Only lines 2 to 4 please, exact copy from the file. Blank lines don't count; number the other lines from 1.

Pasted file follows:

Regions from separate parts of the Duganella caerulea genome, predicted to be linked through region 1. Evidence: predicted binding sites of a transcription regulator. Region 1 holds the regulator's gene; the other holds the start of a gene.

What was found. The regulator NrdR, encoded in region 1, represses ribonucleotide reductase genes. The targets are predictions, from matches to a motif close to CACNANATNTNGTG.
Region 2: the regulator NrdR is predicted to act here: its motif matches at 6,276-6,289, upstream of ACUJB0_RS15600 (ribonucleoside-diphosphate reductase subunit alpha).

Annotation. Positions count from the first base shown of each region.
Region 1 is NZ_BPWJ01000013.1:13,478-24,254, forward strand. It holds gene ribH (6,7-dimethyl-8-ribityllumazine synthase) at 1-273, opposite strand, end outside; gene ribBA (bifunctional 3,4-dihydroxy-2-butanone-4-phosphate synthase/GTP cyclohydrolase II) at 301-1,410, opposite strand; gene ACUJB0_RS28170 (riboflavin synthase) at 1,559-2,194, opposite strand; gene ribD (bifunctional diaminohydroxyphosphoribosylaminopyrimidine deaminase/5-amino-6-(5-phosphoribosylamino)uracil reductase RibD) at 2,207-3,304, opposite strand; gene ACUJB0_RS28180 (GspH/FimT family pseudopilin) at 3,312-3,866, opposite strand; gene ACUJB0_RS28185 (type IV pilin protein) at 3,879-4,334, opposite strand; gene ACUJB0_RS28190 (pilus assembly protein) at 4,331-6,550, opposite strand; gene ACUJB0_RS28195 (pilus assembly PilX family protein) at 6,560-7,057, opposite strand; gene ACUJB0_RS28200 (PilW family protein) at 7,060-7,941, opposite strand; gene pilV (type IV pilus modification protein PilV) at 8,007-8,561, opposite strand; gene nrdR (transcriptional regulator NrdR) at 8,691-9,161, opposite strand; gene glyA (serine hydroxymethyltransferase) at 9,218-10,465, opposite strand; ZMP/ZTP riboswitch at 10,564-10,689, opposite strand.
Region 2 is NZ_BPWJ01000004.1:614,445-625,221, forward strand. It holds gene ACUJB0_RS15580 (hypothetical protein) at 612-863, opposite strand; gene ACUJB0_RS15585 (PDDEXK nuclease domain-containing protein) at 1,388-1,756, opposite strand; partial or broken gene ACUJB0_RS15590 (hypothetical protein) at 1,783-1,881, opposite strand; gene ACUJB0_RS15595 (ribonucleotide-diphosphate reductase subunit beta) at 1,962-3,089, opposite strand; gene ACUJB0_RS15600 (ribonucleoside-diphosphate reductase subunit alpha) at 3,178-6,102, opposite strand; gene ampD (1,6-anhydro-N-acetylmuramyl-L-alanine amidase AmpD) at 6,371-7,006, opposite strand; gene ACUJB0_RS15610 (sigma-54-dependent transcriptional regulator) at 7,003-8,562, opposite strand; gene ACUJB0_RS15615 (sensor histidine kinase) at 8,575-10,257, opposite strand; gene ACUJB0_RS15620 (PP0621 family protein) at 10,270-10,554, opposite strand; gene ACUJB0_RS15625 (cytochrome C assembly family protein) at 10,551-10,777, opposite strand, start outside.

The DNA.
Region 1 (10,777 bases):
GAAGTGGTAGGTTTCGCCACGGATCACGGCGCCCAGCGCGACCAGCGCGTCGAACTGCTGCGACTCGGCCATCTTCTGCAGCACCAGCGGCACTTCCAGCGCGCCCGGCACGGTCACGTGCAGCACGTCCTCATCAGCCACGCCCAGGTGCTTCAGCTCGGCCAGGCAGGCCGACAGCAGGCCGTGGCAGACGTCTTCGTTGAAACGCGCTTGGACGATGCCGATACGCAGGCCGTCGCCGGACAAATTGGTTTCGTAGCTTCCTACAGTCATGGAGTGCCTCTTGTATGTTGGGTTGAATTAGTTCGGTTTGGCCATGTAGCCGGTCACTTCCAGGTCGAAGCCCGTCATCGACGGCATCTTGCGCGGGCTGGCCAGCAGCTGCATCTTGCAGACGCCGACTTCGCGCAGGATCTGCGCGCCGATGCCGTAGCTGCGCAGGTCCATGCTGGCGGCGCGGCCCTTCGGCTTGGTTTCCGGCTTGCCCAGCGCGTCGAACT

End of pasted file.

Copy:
What was found. The regulator NrdR, encoded in region 1, represses ribonucleotide reductase genes. The targets are predictions, from matches to a motif close to CACNANATNTNGTG.
Region 2: the regulator NrdR is predicted to act here: its motif matches at 6,276-6,289, upstream of ACUJB0_RS15600 (ribonucleoside-diphosphate reductase subunit alpha).

Annotation. Positions count from the first base shown of each region.